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Medvedev Orders Customs Service Reforms

About 44 percent of shipments crossing Russia’s borders are inspected, compared with just 2 percent in Britain. Sergei Porter

The thought of having to deal with Russian customs officials is scaring potential investors away from the country, President Dmitry Medvedev told government officials, and the situation on the border has only worsened in the past half year.

Customs administration was the main topic during a meeting Medvedev held Monday in Sochi on the country's investment climate.

Expenses related to customs procedures are often unpredictable, and both domestic and foreign businesses — including potential exporters of high-tech goods — face problems at the border, Medvedev said, according to comments carried on the Kremlin web site.

Lengthy delays and expensive customs requirements, as well as difficulties moving goods and capital across the border, are causing Russia to fall behind in the battle to attract investment, he said.

Russia's customs procedures are ranked near the bottom globally for ease of use, Economic Development Minister Elvira Nabiullina conceded during the meeting. About 44 percent of shipments are inspected in Russia, whereas in the United States and Germany no more than 3 percent are checked, and in Britain just 2 percent of packages are inspected, she said, Interfax reported.

Companies must provide an average of eight documents to export goods from Russia and 13 to import, or roughly twice what is required in developed countries, she said, adding that the unnecessary procedures extend customs processing by about five days. Kazakhstan and Belarus, Russia's partners in its new customs union, have more efficient procedures, Nabiullina said.

Medvedev ordered a reduction in the number of outdated customs regulations, the creation of a "green channel" for high-tech goods and an analysis of the influence of customs on falling trade volumes and business activity.

Surveys of entrepreneurs seem to show that attitudes toward Russia's customs service are worsening. In November 2009, respondents more often called customs operations efficient, whereas in May there were an equal number of executives with positive and negative feelings about the customs service, according to the Delovaya Rossia business lobby, which surveyed 600 to 700 senior executives.

Entrepreneurs named customs oversight as the No. 1 obstacle preventing big business from doing innovative work, according to a recent report by PricewaterhouseCoopers and the New Economic School.

The poorly operating customs service is one of the main barriers to business in Russia, Delovaya Rossia head Boris Titov said. Customs officials are worried only about following bureaucratic formalities, not the possible costs they are inflicting on business, he said.

As an example, Titov cited a legislative change earlier this year that completely halted all imports of outboard motors for five months.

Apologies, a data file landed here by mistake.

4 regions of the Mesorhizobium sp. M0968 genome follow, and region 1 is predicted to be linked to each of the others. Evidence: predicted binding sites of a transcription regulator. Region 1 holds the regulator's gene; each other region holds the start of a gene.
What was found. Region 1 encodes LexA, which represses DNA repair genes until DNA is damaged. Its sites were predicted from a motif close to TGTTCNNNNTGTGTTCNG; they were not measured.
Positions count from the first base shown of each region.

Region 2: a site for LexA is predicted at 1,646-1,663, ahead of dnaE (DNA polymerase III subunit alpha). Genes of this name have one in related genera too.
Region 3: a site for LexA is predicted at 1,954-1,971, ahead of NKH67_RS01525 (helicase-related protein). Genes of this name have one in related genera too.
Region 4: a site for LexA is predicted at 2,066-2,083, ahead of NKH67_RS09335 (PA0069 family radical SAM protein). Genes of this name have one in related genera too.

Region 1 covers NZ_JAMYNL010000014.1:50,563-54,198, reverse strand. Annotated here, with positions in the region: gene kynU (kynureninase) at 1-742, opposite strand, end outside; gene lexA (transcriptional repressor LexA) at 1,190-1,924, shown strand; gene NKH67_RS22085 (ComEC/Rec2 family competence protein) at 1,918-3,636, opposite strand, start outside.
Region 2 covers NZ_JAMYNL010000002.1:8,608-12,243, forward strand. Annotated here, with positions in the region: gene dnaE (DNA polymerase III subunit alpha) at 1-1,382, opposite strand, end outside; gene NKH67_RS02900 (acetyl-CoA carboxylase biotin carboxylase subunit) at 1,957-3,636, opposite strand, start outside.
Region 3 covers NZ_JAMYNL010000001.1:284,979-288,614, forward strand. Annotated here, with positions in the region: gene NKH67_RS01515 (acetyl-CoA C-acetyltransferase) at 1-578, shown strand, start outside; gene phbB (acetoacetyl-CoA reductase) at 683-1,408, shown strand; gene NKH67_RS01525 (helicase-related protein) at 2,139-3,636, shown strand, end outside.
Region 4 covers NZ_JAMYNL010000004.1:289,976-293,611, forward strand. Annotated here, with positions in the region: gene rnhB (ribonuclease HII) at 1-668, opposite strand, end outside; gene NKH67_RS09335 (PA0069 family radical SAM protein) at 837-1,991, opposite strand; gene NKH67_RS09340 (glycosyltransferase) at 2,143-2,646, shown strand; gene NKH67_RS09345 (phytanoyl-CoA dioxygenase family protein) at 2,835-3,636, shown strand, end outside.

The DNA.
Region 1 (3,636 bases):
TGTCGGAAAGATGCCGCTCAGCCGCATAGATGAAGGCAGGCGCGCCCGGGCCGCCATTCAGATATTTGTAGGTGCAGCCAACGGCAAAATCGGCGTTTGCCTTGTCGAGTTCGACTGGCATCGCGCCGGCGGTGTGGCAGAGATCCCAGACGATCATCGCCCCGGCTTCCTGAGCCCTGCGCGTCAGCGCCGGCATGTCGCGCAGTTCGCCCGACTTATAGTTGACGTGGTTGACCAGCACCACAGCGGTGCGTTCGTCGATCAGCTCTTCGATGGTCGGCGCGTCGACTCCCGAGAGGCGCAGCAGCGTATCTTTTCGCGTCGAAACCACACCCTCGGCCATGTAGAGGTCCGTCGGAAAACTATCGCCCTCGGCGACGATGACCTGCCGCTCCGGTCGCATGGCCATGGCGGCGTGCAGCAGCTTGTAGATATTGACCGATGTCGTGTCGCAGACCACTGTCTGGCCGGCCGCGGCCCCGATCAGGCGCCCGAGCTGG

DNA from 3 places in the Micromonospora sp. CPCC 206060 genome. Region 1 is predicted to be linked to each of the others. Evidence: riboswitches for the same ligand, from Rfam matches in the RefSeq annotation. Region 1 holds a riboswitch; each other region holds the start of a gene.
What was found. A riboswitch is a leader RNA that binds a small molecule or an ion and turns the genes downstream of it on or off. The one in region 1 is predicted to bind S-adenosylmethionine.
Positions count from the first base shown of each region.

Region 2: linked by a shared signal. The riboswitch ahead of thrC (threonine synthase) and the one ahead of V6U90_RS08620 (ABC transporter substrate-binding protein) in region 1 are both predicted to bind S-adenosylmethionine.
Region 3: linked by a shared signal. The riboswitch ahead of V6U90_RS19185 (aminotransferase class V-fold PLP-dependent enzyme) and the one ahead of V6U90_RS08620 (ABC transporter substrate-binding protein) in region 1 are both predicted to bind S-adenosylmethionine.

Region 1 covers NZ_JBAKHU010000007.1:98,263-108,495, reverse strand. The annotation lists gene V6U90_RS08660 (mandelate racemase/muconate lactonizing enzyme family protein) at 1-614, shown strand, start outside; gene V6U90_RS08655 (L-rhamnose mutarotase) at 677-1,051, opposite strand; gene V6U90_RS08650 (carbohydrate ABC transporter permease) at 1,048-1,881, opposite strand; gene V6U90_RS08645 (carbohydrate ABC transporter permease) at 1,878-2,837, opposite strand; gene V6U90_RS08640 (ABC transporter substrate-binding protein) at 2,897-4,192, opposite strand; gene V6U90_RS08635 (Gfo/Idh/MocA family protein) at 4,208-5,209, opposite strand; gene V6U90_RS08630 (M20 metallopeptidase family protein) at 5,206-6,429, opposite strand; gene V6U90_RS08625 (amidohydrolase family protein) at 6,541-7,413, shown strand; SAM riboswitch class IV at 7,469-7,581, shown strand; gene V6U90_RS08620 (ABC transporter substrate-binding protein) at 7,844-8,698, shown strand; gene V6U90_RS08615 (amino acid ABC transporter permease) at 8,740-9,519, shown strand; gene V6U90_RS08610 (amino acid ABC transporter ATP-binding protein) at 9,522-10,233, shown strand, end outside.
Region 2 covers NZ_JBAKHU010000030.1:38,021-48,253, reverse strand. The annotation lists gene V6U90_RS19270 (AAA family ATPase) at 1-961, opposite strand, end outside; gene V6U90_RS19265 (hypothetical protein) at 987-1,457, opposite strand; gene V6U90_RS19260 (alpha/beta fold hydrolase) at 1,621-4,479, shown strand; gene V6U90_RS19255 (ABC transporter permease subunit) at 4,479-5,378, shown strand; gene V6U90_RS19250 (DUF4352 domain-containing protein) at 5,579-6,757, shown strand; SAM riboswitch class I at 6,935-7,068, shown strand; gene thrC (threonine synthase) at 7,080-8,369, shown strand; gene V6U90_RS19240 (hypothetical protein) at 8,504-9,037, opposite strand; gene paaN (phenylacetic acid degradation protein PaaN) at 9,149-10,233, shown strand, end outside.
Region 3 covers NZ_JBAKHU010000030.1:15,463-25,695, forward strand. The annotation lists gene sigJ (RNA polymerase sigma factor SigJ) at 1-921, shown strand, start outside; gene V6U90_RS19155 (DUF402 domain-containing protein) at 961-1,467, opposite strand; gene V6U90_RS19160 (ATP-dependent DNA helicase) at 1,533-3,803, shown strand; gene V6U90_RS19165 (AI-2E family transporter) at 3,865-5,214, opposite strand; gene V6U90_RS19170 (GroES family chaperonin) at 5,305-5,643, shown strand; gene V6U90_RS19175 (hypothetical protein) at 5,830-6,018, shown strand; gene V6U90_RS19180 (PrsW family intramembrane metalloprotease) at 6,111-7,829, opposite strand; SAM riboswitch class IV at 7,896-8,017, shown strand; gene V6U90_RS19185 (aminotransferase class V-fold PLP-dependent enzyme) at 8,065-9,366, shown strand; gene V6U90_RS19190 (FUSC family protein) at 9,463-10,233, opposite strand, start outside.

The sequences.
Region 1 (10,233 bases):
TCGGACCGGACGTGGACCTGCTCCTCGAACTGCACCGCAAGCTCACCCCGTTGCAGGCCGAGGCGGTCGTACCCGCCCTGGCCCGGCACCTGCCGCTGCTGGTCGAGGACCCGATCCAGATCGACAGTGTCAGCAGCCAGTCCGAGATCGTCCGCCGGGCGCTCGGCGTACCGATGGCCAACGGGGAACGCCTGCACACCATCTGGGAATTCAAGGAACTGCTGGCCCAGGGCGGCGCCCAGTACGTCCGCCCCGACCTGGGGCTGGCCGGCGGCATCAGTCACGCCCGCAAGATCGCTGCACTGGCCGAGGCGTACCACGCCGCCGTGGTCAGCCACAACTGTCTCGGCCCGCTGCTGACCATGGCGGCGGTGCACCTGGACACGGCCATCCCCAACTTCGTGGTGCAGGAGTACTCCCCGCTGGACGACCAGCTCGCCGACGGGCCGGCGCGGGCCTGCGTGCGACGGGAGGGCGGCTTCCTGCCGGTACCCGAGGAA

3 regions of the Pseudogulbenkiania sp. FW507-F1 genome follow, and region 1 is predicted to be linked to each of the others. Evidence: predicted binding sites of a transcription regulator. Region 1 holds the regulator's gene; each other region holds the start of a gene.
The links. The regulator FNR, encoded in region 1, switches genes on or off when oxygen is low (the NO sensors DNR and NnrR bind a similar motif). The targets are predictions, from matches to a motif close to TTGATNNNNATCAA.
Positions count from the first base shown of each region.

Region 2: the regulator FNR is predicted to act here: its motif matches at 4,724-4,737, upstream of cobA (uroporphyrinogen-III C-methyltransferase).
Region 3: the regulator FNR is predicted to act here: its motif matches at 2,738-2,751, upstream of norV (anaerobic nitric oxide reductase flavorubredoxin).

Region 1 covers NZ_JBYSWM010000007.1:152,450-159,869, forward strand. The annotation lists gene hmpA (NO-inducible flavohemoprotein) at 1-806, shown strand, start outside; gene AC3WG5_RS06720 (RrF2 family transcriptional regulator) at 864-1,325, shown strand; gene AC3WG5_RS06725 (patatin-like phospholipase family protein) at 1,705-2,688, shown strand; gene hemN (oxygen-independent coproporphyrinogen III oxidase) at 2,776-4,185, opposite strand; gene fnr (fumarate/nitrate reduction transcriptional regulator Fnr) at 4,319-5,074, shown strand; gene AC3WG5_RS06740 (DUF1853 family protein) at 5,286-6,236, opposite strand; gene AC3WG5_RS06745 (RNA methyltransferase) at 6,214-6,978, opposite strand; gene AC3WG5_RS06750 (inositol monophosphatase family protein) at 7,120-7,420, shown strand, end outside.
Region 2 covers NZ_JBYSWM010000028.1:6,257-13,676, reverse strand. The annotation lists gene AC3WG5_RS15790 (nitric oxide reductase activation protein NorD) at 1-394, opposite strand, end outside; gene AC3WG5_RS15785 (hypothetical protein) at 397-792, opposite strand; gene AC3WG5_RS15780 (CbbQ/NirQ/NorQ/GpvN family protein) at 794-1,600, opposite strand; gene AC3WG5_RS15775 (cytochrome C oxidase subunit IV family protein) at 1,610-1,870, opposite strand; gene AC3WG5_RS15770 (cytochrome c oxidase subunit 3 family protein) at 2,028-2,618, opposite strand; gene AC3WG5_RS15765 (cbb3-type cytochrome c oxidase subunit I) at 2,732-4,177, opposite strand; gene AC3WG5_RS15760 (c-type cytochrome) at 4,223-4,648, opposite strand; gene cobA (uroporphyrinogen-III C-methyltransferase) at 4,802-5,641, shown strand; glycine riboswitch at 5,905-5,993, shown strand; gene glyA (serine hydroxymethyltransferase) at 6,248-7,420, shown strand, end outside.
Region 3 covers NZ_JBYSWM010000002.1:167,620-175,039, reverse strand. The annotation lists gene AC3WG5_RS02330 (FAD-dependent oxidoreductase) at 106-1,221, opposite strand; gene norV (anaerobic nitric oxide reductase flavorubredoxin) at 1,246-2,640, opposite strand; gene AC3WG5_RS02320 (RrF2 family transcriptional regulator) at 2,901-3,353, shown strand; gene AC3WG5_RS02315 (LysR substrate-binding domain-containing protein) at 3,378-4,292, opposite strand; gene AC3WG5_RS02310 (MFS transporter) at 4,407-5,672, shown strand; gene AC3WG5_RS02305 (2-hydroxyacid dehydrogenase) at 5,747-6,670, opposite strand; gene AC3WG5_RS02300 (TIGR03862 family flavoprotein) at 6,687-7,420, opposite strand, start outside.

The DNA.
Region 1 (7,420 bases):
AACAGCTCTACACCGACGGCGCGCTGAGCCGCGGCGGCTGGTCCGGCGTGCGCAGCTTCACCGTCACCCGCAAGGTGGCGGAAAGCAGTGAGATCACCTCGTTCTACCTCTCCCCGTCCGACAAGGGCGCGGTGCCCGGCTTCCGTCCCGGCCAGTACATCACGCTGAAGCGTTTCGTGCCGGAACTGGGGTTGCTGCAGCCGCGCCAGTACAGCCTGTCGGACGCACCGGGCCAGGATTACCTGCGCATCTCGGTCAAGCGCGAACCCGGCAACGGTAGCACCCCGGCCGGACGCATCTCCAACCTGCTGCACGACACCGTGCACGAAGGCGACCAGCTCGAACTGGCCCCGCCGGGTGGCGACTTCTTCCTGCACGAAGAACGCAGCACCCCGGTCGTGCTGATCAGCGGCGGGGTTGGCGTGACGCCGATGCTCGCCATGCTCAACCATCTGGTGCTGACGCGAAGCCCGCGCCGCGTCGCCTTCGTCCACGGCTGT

Russia's customs procedures are worse than those of its partners in the customs union, said Anton Guskov, a spokesman for RATEK, an association of Russian electronics and computer retailers and producers.

In Belarus and Kazakhstan, customs policies are meant to stimulate honest foreign trade, he said. Direct importers or producers may bring in goods through a "green channel," electronic declarations are used and inspections are conducted after goods have passed through customs and into the country.

In Kazakhstan, not a single decision is made without some dialogue with business, whereas entrepreneurs are treated like potential smugglers in Russia, Guskov said.

To create a computer's motherboard, for example, hundreds of individual components must be imported, each of which requires separate customs processing, Russian Venture Company chief Igor Agamirzyan has told Vedomosti. As a result, it is simpler to import a finished motherboard than to assemble it in Russia, he said.

Like in other countries, much depends on customs officials' discretion, which is why it is important to change their mentality, said Pepeliaev Group's Galina Balandina, a former director of the Economic Development Ministry's state trade regulation department.

As long as the customs service is primarily judged on how much revenue it generates for the budget, officials will have a vested interest in checking shipments as often as possible, Balandina said. To change the situation, customs posts need to be graded on processing times and the costs they create for business, she said.

If the gap with Belarus and Kazakhstan continues, many Russian companies involved in foreign trade could move their production to the neighboring countries, Balandina warned.

Spokespeople for the Federal Customs Service and the Economic Development Ministry declined to comment.

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